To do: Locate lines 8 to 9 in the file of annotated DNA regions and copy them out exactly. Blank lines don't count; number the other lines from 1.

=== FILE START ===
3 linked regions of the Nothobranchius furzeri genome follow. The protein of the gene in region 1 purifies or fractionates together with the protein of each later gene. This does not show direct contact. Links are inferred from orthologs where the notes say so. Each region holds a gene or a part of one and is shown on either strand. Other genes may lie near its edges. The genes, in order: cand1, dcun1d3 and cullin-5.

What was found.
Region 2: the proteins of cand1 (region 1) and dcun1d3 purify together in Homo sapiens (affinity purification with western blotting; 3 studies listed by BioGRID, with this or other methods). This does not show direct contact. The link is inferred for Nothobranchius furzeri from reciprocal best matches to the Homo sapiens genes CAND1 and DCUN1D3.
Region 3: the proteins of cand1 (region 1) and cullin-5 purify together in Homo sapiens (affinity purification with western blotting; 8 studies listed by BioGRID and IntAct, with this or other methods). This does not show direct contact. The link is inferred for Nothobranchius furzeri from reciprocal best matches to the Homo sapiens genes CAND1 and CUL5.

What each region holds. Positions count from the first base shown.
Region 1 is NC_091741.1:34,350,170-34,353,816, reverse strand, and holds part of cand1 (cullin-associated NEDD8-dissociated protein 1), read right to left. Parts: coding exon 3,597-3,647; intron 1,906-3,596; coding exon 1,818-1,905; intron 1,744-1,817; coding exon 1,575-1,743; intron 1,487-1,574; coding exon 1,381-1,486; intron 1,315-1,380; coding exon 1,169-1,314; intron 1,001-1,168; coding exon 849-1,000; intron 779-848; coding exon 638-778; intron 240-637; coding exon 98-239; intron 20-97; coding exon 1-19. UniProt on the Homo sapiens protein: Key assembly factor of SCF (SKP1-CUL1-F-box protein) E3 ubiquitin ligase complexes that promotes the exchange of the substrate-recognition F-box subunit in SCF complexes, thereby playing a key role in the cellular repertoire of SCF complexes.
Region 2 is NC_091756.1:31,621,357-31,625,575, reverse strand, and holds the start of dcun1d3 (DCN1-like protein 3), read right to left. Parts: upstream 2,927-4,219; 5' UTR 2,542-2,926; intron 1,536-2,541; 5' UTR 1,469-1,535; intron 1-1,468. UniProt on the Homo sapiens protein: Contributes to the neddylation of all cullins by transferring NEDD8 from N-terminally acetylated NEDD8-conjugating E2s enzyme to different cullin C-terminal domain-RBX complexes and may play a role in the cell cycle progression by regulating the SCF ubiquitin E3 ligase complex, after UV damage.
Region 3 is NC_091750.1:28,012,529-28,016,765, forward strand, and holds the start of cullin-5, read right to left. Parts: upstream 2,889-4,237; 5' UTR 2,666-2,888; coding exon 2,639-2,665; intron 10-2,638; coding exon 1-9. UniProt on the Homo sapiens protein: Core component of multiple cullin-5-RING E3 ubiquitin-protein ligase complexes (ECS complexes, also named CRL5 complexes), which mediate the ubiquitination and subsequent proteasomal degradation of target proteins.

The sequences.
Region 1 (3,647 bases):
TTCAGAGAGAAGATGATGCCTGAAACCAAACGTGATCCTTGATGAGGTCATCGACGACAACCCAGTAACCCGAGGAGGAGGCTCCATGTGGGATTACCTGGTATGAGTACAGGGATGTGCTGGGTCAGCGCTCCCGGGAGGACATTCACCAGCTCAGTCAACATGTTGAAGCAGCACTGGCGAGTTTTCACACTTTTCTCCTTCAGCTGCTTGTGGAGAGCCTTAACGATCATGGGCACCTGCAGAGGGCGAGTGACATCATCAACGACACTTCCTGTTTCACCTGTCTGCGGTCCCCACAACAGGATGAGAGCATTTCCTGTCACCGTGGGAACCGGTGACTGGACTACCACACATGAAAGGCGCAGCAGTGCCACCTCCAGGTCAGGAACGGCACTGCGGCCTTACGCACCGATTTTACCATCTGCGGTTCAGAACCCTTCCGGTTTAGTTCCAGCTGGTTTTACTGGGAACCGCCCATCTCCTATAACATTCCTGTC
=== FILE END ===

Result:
Region 3 is NC_091750.1:28,012,529-28,016,765, forward strand, and holds the start of cullin-5, read right to left. Parts: upstream 2,889-4,237; 5' UTR 2,666-2,888; coding exon 2,639-2,665; intron 10-2,638; coding exon 1-9. UniProt on the Homo sapiens protein: Core component of multiple cullin-5-RING E3 ubiquitin-protein ligase complexes (ECS complexes, also named CRL5 complexes), which mediate the ubiquitination and subsequent proteasomal degradation of target proteins.

The sequences.